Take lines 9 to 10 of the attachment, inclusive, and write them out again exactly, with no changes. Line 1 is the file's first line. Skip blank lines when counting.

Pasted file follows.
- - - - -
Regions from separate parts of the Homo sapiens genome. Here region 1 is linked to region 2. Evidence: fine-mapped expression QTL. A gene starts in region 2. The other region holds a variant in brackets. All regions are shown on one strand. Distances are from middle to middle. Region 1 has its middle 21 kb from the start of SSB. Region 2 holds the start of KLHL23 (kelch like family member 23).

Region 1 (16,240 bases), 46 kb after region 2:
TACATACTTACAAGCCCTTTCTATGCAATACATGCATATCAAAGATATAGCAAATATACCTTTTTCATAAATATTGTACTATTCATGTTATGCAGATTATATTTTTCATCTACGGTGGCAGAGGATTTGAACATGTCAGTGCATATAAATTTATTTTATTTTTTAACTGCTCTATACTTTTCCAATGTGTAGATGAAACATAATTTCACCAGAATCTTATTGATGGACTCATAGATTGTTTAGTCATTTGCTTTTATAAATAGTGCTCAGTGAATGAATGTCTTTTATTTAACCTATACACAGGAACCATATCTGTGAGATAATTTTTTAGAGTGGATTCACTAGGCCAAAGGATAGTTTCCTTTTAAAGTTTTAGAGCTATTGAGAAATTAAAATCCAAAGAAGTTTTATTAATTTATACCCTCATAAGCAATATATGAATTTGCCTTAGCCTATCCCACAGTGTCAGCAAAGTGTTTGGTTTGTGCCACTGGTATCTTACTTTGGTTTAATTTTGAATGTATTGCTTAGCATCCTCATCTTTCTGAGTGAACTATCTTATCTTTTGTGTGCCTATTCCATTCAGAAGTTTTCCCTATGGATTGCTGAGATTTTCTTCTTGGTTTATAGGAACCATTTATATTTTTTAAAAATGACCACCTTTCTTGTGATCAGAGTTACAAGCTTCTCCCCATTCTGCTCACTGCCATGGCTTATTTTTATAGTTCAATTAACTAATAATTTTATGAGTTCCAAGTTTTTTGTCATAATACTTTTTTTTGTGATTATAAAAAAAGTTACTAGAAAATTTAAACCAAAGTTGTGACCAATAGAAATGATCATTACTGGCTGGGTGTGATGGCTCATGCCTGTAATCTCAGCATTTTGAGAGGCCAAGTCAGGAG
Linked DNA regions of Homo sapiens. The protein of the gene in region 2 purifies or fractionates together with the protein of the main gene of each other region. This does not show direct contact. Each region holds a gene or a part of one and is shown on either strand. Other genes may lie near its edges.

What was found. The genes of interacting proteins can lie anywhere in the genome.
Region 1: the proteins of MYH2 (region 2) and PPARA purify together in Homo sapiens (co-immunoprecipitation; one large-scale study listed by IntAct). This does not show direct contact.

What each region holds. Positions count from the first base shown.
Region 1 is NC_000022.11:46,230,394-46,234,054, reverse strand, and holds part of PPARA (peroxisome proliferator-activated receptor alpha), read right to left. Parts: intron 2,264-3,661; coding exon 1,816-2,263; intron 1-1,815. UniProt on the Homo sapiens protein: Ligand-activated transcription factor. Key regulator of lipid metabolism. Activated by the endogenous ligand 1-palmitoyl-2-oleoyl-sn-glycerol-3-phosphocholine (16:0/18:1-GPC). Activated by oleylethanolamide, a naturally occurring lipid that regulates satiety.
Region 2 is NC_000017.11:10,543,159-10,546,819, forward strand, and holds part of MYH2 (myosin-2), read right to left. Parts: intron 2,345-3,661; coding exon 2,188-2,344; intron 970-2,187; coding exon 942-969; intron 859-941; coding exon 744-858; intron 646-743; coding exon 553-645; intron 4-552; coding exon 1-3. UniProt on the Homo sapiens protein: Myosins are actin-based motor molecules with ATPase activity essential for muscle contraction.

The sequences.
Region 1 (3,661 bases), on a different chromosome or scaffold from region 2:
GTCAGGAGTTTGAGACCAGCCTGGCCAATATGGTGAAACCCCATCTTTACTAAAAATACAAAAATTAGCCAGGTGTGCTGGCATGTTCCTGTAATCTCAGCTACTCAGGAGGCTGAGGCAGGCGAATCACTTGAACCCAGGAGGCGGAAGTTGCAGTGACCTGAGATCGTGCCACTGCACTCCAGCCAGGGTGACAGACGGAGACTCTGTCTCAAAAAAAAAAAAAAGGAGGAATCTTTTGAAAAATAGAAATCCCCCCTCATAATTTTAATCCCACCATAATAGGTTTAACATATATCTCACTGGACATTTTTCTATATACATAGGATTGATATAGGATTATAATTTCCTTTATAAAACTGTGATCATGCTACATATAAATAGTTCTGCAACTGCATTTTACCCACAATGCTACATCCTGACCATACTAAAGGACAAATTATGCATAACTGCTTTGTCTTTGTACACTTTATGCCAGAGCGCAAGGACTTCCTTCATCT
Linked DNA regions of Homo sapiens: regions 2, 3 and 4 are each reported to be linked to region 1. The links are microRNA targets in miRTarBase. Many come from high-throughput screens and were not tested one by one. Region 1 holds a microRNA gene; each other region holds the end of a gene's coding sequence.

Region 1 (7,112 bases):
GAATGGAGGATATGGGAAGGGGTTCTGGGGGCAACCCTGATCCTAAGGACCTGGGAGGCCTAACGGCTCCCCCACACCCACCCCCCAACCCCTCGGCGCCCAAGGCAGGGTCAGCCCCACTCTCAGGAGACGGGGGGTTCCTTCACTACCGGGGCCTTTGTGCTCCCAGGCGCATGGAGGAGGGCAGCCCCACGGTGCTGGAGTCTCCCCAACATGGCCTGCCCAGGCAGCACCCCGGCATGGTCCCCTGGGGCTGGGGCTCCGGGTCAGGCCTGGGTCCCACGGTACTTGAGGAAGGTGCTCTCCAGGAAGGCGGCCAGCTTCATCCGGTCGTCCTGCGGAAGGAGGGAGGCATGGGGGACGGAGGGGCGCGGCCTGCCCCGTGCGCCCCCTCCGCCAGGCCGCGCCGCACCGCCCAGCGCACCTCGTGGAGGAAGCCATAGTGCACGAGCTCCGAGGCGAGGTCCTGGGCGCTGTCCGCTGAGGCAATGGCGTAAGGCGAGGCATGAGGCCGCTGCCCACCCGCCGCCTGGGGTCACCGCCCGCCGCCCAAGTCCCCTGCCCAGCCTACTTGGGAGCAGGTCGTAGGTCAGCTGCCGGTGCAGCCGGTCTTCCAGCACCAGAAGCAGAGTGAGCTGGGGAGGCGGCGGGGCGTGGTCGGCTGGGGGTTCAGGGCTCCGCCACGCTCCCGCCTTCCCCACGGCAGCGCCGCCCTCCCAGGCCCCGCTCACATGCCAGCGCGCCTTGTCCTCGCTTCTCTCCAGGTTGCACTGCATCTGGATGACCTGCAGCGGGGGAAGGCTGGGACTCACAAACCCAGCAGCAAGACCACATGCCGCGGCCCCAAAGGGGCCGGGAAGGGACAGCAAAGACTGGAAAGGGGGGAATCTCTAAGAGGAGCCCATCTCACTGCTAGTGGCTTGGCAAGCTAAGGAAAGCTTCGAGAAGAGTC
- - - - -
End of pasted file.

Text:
Region 2 is NC_000017.11:10,543,159-10,546,819, forward strand, and holds part of MYH2 (myosin-2), read right to left. Parts: intron 2,345-3,661; coding exon 2,188-2,344; intron 970-2,187; coding exon 942-969; intron 859-941; coding exon 744-858; intron 646-743; coding exon 553-645; intron 4-552; coding exon 1-3. UniProt on the Homo sapiens protein: Myosins are actin-based motor molecules with ATPase activity essential for muscle contraction.

The sequences.